112 Items No items selected
Lake of Albano
The Trustees of the British Museum
Thomas Hastings after Wilson
Lake of Albano
Published September 1820
Etching on chine collé
143 x 208 mm
5 5/8 x 8 3/16 in
1854,0708.60
E72/3
View of a lake from a hillside, with a seated figure sketching in the centre foreground and a bearded man standing to his left. There is a hillside town in the middle ground at the left and mountains beyond the lake.
Bought from George Willis, Piazza, Covent Garden, 1854
Lettered below the image: 'The Original is in the Possession of Lady Ford | LAKE OF ALBANO '; production details and publication line: 'R. Wilson pinxit | 1768. in Rome' and T. Hastings fecit | 1820 in Londini | Published as the Act directs by T. Hastings | Sepr. 1820'
D221 Lake Nemi with Two Friars, Victoria & Albert Museum (DYCE.643)
See 'Links' tab
P159 Lake Nemi with two Friars, Private Collection, England
P159A Lake Nemi with two Friars, Private Collection
Despite the inscription Wilson had long since left Italy by 1768 and the lake depicted is Nemi, not Albano. As noted by Constable, Hastings's incorrect title no doubt led to later mistakes. E72/3 is from a series of forty etchings after paintings by Richard Wilson and additional title page, bound in a volume in red tooled leather with gold decorative border, lettered on the spine with 'Wilson's | Etchings | by | Hastings'. The title page is lettered in black and red: 'Etchings, | from the Works | of | [ facsimile of signature below portrait] Ric. Wilson | with Some Memoirs of his Life, &c. | by Thomas Hastings, Esq. | Collector of His Majesty's Customs. | "Non Ductus Officio Sed Amore Operis." Quintillian. | Published by Hurst, Robinson & Co. Cheapside, London. | Johnson, Typ. Apollo Press, 1825. Brook Street, Holborn'. The volume contains twenty pages of Introductory and Concluding Remarks by the etcher, including descriptions of Richard Wilson's original paintings.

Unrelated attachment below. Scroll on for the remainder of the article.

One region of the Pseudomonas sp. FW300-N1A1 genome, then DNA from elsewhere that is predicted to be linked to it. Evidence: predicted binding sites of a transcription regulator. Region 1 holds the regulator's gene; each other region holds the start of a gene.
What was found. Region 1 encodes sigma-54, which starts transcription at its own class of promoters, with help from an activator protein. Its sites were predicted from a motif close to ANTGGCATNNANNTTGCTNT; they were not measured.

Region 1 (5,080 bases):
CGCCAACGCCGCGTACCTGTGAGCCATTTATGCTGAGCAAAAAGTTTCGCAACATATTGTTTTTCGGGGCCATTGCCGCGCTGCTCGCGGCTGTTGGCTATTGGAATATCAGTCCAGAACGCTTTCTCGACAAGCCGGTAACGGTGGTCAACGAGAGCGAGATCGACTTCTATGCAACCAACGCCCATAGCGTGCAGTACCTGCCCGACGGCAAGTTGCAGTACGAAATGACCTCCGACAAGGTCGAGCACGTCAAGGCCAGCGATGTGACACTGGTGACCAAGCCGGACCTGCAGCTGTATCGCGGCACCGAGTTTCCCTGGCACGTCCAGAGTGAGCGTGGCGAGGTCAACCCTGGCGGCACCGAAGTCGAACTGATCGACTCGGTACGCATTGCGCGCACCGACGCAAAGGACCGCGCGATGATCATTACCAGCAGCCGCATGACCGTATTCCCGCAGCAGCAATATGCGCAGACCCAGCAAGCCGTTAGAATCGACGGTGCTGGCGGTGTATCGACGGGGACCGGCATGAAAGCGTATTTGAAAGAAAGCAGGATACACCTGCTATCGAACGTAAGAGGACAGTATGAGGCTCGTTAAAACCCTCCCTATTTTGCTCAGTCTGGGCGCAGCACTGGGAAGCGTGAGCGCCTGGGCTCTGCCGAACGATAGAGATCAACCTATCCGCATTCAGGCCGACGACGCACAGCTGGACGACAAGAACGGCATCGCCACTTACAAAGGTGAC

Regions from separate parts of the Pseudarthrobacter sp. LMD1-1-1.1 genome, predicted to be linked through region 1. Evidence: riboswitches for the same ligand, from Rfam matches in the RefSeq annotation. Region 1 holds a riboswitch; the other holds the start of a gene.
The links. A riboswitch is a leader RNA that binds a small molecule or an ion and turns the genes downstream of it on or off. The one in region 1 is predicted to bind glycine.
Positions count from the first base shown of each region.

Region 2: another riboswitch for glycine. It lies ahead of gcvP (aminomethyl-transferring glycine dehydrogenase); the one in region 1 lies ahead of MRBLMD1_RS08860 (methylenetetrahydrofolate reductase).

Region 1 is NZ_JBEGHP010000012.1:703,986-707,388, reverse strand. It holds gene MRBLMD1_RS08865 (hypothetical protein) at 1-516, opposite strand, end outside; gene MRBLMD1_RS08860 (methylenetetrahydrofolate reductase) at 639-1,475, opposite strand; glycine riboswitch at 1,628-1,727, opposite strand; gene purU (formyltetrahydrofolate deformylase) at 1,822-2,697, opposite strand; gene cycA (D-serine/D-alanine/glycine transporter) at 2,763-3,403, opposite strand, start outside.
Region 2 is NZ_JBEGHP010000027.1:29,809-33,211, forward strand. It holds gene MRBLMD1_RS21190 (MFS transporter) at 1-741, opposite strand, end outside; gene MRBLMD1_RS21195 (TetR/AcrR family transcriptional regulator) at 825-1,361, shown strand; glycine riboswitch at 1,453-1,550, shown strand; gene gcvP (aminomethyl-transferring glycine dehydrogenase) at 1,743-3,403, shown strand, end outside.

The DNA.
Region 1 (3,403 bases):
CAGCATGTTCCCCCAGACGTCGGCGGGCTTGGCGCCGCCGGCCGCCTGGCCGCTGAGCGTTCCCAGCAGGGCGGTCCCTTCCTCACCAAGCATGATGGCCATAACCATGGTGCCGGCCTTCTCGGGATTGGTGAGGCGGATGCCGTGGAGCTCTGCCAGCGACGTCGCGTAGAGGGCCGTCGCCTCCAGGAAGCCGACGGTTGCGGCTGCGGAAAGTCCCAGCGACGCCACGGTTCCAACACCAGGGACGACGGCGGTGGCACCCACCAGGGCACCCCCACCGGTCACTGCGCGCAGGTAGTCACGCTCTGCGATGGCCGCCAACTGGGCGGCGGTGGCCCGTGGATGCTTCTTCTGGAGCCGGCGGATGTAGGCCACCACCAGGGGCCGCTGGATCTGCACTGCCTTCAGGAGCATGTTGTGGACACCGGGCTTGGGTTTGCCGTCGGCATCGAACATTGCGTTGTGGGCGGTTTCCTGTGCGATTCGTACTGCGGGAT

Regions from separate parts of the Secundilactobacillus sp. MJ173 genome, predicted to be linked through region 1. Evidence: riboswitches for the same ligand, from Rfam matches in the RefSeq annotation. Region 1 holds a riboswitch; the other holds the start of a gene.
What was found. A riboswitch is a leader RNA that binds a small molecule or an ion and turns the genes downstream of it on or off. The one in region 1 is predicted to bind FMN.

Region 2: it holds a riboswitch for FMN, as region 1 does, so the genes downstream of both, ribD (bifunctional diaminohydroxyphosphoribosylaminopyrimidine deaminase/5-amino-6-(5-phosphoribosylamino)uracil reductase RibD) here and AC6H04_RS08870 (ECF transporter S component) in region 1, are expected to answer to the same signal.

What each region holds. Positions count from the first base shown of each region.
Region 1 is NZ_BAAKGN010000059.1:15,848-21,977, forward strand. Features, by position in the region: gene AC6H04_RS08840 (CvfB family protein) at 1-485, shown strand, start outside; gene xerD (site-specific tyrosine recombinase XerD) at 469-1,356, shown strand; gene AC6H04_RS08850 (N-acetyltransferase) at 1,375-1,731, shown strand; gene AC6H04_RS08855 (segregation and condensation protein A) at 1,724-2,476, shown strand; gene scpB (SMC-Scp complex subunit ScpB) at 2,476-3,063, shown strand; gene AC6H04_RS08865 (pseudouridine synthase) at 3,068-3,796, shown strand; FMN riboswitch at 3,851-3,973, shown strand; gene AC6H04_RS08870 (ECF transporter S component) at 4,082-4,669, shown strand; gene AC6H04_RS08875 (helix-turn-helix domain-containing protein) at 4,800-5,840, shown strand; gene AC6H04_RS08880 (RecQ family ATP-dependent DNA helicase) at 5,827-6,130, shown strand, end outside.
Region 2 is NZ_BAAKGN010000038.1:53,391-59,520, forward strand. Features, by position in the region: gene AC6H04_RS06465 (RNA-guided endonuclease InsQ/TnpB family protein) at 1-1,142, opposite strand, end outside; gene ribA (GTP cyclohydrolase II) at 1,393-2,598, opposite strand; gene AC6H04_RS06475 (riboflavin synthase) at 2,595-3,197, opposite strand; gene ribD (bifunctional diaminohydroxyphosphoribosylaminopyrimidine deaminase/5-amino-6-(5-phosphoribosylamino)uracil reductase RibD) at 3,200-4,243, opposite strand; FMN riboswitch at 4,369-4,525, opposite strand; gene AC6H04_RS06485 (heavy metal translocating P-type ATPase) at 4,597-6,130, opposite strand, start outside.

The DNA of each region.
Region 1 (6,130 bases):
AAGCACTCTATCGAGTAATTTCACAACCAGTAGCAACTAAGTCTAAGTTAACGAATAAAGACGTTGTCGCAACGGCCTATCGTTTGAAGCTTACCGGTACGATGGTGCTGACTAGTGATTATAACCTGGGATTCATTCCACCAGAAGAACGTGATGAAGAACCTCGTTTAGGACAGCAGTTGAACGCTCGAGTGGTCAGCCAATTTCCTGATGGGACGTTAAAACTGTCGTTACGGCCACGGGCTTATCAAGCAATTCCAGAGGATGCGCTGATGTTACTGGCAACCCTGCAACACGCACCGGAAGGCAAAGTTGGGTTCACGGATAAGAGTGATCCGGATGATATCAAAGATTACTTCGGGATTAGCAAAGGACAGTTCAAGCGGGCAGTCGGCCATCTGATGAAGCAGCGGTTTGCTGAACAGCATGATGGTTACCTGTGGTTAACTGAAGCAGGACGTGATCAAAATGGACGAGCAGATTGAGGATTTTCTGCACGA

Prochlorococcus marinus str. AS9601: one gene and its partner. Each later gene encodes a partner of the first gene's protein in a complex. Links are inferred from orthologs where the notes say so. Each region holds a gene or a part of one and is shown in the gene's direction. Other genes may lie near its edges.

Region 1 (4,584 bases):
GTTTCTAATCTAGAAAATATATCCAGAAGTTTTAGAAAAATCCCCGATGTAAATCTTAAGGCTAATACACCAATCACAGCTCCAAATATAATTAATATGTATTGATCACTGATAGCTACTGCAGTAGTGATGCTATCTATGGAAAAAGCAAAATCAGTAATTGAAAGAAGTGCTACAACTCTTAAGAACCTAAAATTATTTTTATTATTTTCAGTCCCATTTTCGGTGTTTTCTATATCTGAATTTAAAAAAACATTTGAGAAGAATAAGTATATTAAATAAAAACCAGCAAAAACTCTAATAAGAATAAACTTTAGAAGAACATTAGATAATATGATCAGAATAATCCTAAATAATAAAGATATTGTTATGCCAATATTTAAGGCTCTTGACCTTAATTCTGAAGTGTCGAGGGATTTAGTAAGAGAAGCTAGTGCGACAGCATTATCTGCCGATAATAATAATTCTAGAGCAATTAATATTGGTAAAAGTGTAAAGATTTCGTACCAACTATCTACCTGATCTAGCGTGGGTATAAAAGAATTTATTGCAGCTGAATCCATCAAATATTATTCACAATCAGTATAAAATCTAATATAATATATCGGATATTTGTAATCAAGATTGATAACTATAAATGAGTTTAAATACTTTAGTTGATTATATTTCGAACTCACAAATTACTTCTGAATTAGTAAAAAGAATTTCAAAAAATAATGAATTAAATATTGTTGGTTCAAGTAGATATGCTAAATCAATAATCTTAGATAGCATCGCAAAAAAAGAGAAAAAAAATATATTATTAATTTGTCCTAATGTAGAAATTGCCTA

Hastings 1825; WGC, p.207 under pl. 94b; Yule 2015, pp. 60 & 69
George Willis was an antiquarian book dealer, who occasionally published books and prints. His firm was active from 1832-1856 and sold many prints to the British Museum. In 1856 it merged with Thomas Sotheran to become Willis & Sotheran.